It’s not that I’m proud of these qualities. Not even a little bit. But I’m not ashamed to recognize them, either.  They mean I’m here, I’m awake, I’m aware, I’m human, and I’m trying to be better.  They mean that even through imperfection–serious, serious imperfection–I can still live, love, and be loved.  We all can. And we can love other people through their not-so-perfect, too.

That’s amazing.

The judgement machine of the online world sometimes makes that difficult, I know. We put a filter on everything. We compare our everyday lives to everyone else’s “greatest hits” (thanks, Facebook).  We blog about the times we win, not the times we lose. We talk about the times we have been wronged, not the times we wronged others. We manufacture our own stories in which we are the heroes.

But we aren’t heroes. We’re People. We make choices. We have personalities. We have bad habits and imperfect histories and honestly, we’re pretty boring most of the time.

may-your-life-someday-be-as-awesome-as-you-pretend-it-is-on-facebook-520x357

So let’s take solace in the fact that we won’t always be perfect.  The fact that we will annoy people. We will try to be helpful and it won’t work. We will apply for jobs and not get them.  We will suffer failed relationships, send regrettable text messages, and come in last place.

I’ll be a mess. You’ll be a mess. We’ll be a mess. And that’s okay.

Life isn’t about being perfect every time you show up–life is about showing up, period.  And tomorrow is about being a better you than you were today. If we were perfect today, then tomorrow would be pretty boring.

(And right now, by pretending I have it all together, by pretending it’s only smiles and professionalism and good news, my internet-self is probably pretty boring. Hopefully this helps to keep it real.)

Love.

Why I Love People, But Hate “Networking”

I think we have a issue with objectifying people.

Not just sexually. Not just women. Not just in the media. All of those are problems, to be sure, but I think objectification is a problem that goes way beyond all that.

subjectobject

A couple months ago, I was given a lesson on “networking.”  I learned I was supposed to fish for connections, to groom people into becoming opportunities. I was supposed to be nice to people for the sole purpose of achieving my personal goals. It all seemed really fake and icky.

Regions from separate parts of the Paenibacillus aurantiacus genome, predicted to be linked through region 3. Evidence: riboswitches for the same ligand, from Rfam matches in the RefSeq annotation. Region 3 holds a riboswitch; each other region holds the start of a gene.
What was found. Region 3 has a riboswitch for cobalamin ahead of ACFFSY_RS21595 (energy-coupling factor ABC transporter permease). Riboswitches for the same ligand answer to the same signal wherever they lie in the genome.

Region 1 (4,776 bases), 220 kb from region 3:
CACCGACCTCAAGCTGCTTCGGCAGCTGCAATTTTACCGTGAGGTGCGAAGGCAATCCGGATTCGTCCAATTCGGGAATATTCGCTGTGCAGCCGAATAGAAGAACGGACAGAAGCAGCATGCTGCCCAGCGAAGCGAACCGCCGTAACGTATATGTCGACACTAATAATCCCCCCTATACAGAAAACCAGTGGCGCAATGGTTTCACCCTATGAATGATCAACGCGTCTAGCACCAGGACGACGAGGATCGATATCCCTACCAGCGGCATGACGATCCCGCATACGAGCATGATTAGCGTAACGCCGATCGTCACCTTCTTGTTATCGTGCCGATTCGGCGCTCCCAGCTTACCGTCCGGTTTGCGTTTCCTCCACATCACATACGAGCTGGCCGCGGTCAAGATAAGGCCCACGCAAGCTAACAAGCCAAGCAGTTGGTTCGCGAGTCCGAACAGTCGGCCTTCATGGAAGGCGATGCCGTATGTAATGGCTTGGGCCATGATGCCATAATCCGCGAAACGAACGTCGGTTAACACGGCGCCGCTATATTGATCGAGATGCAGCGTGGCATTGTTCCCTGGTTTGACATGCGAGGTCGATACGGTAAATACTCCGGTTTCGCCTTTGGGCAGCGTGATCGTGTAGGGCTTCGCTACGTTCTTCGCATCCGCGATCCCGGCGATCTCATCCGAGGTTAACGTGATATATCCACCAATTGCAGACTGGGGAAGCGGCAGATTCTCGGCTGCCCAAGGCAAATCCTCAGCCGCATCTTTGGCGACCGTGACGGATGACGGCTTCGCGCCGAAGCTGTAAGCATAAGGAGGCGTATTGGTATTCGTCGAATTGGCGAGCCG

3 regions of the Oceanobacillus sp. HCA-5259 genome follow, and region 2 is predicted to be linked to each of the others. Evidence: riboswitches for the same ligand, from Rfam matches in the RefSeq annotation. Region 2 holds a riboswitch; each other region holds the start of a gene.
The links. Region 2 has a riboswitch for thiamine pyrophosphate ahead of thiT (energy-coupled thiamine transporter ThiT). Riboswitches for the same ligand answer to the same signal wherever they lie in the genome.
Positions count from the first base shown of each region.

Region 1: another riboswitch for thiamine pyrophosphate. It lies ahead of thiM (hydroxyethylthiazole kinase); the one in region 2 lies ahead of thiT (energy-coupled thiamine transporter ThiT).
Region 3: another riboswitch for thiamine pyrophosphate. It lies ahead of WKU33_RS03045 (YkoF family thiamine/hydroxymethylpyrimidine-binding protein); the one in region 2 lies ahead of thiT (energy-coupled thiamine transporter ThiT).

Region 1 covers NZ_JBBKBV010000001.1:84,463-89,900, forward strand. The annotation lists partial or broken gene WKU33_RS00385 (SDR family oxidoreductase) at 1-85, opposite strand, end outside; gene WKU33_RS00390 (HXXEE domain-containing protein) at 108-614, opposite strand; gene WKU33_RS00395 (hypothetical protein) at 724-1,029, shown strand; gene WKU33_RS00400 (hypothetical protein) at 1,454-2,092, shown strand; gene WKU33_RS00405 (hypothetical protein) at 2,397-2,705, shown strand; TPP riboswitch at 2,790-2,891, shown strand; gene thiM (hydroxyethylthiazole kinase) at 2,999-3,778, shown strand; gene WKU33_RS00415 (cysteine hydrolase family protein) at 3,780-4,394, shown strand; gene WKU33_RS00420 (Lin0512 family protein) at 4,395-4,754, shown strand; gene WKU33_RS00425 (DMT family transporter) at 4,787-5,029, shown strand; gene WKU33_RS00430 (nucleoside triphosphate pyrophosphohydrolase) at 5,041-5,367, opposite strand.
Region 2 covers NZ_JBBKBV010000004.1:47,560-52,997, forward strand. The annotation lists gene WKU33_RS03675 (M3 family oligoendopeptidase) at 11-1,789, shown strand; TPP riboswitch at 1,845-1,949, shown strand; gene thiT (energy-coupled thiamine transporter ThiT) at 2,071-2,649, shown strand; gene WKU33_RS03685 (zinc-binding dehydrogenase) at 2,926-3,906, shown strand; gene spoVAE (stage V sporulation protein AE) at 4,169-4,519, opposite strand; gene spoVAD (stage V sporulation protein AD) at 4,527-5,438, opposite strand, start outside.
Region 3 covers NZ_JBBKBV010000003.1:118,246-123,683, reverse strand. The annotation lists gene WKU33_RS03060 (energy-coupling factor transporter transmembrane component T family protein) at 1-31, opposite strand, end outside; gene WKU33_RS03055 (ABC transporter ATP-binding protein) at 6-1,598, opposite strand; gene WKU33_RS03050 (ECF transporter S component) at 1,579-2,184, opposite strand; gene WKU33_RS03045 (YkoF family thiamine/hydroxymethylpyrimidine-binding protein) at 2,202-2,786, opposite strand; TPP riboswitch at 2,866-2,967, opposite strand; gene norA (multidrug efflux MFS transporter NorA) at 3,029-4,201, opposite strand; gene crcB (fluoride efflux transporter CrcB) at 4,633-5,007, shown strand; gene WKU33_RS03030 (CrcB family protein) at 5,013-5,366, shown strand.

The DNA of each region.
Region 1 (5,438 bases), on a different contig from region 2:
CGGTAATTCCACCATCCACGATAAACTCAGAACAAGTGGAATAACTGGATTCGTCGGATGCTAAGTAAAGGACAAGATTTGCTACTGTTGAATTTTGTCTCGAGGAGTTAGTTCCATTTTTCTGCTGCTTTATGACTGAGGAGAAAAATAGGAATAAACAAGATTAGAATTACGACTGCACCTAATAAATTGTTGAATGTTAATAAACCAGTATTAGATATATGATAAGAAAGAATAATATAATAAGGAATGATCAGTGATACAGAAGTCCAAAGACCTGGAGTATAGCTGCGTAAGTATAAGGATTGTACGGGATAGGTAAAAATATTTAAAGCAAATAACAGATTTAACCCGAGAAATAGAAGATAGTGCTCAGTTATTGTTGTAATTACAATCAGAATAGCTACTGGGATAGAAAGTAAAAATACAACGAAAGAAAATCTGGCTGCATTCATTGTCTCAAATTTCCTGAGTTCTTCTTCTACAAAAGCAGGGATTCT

(Can I use the word icky as an adult? Is that allowed?)

I tried to express this to a friend, who laughed at me because dude, you network all-the-freaking-time.  She was right, of course. I talk to people. I have a LinkedIn account, and I use it. I’m the queen of “let’s do coffee!”  But there was still something weird about how the word “networking” was being used in professional-land.

Isn’t that, like, making friends with an ulterior motive? Can I just get to know people? And maybe some of them will do cool stuff, and then I can learn about that cool stuff and maybe get involved with it, if it makes sense? Is there a word for that?

26795_comic_12_6_07_network1

Objectification means looking at people in terms of what they can do for you. For a service they can provide. For how they can help you reach your own goals.

So we “network.” We date. We care about people selectively–because they might be useful to us someday, because they fit into our personal narrative.  We greet people with expectations. We ask “who can you be to me?” instead of asking “who are you?”

And when we do that, we miss each other.  We miss each other on a human level, and it sucks.

We’re so busy trying to write our own story that we sometimes straight-up ignore people who might not fit into it, as though their stories don’t matter at all.  We hold onto our agendas so tightly that we forget to hold each other. If someone isn’t a potential employer, or a potential partner, or someone we can get the notes for next class from…why bother with them at all?

There is something very inauthentic about that.

So here I am. Trying desperately, desperately to approach all people as people.  Not opportunities. Not props in some story that I think I have control over.

Sometimes it’s easy, sometimes it’s hella hard.  But I think it will be worth it.

On Fear.

“I am scared of things changing. And I’m scared of them staying the same.”

Recently, these words tumbled out of my mouth, confession-style. There it was: I was scared. It was unconstructive, and it was awkward, and I didn’t know what to do with it. But I knew I was scared.

My friend offered a mini-pep talk, but she didn’t sound totally sure.  I grabbed a kleenex as I teared up.  She teared up, too–because fear is contagious, because empathy is the real deal, because it’s freaking January and the lack of sun is cramping our style/emotions, guys.

I was scared. It was good to talk about it, good to recognize it.  But the fear itself?

I knew, and I know, that fear is not a good thing.